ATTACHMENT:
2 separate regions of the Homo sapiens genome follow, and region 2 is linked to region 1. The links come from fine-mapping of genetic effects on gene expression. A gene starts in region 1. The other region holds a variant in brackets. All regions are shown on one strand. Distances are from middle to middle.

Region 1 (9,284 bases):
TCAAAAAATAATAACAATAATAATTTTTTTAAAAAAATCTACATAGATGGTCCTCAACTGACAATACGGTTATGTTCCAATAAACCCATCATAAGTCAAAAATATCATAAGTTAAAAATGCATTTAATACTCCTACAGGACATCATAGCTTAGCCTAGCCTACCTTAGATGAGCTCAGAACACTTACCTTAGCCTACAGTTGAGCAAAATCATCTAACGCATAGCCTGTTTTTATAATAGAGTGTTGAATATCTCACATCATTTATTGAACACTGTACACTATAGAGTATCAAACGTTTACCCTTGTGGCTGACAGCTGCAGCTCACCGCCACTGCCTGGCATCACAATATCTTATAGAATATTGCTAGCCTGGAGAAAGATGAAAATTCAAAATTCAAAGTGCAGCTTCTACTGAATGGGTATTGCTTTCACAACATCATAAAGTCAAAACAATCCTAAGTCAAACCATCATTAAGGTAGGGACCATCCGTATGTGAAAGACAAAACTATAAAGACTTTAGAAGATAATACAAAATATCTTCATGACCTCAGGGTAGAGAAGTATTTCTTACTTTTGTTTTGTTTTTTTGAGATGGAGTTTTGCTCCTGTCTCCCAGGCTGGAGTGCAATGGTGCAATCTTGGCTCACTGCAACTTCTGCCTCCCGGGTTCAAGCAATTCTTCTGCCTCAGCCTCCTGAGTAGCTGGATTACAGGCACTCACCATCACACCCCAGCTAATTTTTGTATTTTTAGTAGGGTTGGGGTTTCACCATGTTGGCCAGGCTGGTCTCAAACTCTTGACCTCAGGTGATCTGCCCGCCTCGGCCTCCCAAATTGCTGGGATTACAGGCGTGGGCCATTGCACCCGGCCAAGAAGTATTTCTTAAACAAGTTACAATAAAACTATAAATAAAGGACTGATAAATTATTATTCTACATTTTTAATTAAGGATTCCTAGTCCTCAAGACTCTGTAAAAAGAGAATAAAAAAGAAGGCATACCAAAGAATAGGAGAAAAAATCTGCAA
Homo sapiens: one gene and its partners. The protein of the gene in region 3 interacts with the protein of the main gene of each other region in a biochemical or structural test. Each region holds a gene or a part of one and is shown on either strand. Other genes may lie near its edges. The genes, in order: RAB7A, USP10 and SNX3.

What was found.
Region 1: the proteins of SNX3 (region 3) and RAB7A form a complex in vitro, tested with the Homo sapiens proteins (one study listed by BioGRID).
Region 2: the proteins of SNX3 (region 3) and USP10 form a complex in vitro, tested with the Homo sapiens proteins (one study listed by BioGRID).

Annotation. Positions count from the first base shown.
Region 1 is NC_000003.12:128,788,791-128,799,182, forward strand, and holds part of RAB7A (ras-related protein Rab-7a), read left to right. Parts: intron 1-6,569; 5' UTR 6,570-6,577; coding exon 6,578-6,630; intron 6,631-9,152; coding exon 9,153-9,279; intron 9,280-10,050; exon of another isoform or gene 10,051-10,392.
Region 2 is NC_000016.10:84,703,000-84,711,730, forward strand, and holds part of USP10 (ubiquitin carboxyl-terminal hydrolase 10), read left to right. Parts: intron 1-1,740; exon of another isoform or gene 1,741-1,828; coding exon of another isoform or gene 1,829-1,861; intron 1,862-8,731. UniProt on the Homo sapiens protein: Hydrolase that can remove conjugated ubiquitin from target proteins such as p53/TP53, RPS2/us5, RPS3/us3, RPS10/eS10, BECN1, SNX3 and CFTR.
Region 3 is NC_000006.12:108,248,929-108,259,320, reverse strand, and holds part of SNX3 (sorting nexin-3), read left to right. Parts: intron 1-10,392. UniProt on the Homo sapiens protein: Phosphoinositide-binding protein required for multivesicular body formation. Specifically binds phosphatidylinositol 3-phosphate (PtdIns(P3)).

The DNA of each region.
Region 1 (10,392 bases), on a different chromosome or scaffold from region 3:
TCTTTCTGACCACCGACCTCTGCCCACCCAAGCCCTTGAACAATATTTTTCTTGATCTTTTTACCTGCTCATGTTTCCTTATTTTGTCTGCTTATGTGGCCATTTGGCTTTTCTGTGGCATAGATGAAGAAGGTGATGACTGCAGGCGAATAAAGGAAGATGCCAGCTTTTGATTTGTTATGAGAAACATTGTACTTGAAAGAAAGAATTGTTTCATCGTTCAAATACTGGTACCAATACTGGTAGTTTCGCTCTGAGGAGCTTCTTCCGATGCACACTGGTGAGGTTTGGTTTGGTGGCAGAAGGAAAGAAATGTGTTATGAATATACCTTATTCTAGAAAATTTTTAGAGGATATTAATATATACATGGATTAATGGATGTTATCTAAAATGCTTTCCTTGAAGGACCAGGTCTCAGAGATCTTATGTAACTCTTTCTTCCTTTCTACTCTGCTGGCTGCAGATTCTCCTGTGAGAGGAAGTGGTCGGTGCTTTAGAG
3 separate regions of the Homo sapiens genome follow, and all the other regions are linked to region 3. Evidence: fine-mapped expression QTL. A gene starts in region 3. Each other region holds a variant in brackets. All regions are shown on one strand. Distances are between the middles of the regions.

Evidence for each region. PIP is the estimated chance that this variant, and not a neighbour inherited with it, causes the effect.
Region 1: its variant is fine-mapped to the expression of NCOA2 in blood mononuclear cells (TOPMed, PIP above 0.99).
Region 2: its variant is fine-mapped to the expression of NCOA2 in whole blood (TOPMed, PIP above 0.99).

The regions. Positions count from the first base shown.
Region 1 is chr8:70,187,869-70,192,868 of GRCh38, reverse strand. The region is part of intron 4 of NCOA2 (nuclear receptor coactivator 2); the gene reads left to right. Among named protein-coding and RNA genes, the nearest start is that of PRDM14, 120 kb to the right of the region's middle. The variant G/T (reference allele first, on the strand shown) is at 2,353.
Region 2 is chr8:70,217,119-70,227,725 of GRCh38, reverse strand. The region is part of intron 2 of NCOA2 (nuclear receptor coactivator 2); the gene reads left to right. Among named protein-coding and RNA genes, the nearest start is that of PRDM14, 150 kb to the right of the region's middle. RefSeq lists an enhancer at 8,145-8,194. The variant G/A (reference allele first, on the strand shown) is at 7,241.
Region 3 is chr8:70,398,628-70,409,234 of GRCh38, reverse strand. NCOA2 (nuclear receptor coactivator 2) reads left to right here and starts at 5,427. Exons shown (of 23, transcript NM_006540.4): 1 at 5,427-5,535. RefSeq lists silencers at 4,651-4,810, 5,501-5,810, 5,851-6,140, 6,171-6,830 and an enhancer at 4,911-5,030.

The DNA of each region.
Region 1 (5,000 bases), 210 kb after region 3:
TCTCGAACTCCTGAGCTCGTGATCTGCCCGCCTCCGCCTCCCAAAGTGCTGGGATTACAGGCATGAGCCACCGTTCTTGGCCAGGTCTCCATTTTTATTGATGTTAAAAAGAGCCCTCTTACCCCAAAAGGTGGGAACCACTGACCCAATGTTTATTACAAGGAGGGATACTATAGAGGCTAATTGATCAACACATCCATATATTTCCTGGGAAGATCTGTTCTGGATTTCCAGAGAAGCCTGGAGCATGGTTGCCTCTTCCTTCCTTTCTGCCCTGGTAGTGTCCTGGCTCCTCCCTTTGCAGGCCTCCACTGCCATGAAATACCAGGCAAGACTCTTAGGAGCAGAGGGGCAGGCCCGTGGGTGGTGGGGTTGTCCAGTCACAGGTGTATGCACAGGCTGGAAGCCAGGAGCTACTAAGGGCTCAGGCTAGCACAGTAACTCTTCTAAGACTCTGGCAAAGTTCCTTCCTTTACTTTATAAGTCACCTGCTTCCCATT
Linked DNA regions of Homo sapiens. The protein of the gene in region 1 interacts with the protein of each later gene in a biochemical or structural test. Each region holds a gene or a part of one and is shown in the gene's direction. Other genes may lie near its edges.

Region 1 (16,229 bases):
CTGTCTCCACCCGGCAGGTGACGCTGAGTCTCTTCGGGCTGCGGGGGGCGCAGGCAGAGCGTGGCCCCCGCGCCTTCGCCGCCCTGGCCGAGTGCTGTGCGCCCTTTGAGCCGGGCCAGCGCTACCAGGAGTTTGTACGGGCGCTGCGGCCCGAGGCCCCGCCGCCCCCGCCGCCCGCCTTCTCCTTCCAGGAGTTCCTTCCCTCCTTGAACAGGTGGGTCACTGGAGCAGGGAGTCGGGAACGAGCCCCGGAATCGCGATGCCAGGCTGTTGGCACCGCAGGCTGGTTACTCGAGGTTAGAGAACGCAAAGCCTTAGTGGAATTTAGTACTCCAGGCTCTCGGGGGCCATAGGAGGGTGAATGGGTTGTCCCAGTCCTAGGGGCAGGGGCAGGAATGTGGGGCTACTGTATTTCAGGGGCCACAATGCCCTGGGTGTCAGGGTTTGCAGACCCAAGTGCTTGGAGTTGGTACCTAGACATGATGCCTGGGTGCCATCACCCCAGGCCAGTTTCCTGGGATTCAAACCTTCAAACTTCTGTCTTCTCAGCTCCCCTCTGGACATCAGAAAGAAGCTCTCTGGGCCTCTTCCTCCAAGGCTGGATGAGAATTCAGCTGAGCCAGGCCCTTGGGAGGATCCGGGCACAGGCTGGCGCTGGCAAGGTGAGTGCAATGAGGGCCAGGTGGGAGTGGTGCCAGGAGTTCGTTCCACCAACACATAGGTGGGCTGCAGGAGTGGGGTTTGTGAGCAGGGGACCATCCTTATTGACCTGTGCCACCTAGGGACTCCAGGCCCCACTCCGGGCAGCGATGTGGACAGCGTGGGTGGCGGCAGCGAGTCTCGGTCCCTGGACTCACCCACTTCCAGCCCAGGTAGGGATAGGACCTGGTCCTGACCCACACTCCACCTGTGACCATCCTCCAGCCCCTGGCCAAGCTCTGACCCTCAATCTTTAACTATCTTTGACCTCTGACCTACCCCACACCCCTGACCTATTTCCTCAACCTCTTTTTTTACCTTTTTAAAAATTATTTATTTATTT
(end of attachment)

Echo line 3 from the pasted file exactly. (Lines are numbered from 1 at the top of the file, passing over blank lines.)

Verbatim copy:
TCAAAAAATAATAACAATAATAATTTTTTTAAAAAAATCTACATAGATGGTCCTCAACTGACAATACGGTTATGTTCCAATAAACCCATCATAAGTCAAAAATATCATAAGTTAAAAATGCATTTAATACTCCTACAGGACATCATAGCTTAGCCTAGCCTACCTTAGATGAGCTCAGAACACTTACCTTAGCCTACAGTTGAGCAAAATCATCTAACGCATAGCCTGTTTTTATAATAGAGTGTTGAATATCTCACATCATTTATTGAACACTGTACACTATAGAGTATCAAACGTTTACCCTTGTGGCTGACAGCTGCAGCTCACCGCCACTGCCTGGCATCACAATATCTTATAGAATATTGCTAGCCTGGAGAAAGATGAAAATTCAAAATTCAAAGTGCAGCTTCTACTGAATGGGTATTGCTTTCACAACATCATAAAGTCAAAACAATCCTAAGTCAAACCATCATTAAGGTAGGGACCATCCGTATGTGAAAGACAAAACTATAAAGACTTTAGAAGATAATACAAAATATCTTCATGACCTCAGGGTAGAGAAGTATTTCTTACTTTTGTTTTGTTTTTTTGAGATGGAGTTTTGCTCCTGTCTCCCAGGCTGGAGTGCAATGGTGCAATCTTGGCTCACTGCAACTTCTGCCTCCCGGGTTCAAGCAATTCTTCTGCCTCAGCCTCCTGAGTAGCTGGATTACAGGCACTCACCATCACACCCCAGCTAATTTTTGTATTTTTAGTAGGGTTGGGGTTTCACCATGTTGGCCAGGCTGGTCTCAAACTCTTGACCTCAGGTGATCTGCCCGCCTCGGCCTCCCAAATTGCTGGGATTACAGGCGTGGGCCATTGCACCCGGCCAAGAAGTATTTCTTAAACAAGTTACAATAAAACTATAAATAAAGGACTGATAAATTATTATTCTACATTTTTAATTAAGGATTCCTAGTCCTCAAGACTCTGTAAAAAGAGAATAAAAAAGAAGGCATACCAAAGAATAGGAGAAAAAATCTGCAA